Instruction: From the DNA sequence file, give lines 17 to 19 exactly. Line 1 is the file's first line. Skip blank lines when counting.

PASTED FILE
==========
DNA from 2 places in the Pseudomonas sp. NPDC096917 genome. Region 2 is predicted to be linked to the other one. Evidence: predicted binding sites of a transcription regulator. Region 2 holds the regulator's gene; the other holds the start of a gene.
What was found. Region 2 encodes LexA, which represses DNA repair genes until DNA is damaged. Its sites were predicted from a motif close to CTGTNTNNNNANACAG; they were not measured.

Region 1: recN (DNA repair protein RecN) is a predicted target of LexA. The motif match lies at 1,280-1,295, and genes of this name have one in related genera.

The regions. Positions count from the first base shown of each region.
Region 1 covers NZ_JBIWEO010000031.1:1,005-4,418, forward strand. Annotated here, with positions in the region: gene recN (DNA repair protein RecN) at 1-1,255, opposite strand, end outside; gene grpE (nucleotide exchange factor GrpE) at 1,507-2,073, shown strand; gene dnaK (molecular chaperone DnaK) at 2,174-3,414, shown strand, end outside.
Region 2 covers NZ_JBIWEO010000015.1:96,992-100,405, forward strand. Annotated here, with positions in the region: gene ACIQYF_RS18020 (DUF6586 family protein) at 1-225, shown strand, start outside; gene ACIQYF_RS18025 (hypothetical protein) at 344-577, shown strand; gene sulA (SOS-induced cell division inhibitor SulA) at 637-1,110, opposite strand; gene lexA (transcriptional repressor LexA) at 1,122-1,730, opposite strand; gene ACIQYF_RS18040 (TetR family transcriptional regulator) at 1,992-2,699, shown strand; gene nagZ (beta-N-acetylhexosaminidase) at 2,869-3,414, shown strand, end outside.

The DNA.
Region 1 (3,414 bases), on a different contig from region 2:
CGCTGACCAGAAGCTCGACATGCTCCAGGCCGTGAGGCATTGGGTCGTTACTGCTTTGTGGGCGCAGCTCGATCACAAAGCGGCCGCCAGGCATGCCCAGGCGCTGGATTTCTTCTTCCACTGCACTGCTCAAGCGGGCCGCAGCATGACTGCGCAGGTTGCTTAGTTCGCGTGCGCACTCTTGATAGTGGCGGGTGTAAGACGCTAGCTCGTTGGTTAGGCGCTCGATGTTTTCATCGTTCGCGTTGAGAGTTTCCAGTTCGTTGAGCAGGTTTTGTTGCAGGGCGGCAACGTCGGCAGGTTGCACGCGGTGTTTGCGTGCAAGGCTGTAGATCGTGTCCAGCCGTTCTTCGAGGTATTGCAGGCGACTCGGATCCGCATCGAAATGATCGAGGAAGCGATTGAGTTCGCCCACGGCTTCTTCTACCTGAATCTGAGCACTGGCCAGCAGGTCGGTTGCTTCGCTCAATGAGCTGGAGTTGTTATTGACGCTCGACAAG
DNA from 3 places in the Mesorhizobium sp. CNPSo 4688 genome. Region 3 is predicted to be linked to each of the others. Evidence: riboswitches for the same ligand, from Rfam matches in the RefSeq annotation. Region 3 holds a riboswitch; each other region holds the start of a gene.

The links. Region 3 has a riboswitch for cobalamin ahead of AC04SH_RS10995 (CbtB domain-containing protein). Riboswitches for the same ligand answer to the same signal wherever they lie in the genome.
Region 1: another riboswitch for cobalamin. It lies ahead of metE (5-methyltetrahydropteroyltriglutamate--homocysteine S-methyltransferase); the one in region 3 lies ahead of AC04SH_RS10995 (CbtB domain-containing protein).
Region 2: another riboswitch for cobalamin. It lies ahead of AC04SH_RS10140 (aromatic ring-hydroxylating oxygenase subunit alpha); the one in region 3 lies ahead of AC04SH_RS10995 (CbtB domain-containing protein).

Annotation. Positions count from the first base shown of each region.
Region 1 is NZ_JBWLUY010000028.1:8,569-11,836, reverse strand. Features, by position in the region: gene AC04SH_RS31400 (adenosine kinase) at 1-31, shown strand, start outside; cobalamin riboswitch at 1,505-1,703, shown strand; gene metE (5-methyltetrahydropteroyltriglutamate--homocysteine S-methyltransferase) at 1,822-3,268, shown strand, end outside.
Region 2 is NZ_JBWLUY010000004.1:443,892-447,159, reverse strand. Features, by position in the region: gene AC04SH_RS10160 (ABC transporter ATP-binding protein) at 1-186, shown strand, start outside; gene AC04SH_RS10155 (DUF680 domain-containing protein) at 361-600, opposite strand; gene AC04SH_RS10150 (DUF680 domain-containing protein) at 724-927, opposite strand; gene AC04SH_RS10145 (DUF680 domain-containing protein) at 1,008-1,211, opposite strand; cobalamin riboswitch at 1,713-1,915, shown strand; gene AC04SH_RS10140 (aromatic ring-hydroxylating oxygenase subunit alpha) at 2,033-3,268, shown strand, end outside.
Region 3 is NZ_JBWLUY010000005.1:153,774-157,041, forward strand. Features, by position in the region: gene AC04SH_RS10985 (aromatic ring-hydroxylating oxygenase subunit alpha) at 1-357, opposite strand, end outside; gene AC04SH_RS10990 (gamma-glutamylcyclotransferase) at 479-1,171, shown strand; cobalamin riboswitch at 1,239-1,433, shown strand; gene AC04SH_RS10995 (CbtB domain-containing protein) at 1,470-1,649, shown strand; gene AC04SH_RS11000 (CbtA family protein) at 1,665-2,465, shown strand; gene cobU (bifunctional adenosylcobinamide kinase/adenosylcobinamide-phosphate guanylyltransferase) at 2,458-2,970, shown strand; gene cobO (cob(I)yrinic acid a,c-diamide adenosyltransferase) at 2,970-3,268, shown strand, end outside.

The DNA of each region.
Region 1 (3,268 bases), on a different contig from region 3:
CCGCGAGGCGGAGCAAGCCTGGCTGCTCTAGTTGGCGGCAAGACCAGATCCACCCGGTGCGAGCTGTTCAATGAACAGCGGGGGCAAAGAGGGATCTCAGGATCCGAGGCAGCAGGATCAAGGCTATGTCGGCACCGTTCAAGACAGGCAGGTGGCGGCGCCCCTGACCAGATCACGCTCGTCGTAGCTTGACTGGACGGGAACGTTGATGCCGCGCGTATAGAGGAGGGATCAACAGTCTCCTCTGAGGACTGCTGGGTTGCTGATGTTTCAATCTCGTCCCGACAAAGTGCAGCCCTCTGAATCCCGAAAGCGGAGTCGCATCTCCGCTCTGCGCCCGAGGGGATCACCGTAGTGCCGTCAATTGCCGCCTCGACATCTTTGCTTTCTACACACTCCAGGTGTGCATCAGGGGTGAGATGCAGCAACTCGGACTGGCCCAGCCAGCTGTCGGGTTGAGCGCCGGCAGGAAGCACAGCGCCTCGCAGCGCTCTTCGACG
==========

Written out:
Region 3 is NZ_JBWLUY010000005.1:153,774-157,041, forward strand. Features, by position in the region: gene AC04SH_RS10985 (aromatic ring-hydroxylating oxygenase subunit alpha) at 1-357, opposite strand, end outside; gene AC04SH_RS10990 (gamma-glutamylcyclotransferase) at 479-1,171, shown strand; cobalamin riboswitch at 1,239-1,433, shown strand; gene AC04SH_RS10995 (CbtB domain-containing protein) at 1,470-1,649, shown strand; gene AC04SH_RS11000 (CbtA family protein) at 1,665-2,465, shown strand; gene cobU (bifunctional adenosylcobinamide kinase/adenosylcobinamide-phosphate guanylyltransferase) at 2,458-2,970, shown strand; gene cobO (cob(I)yrinic acid a,c-diamide adenosyltransferase) at 2,970-3,268, shown strand, end outside.

The DNA of each region.
Region 1 (3,268 bases), on a different contig from region 3: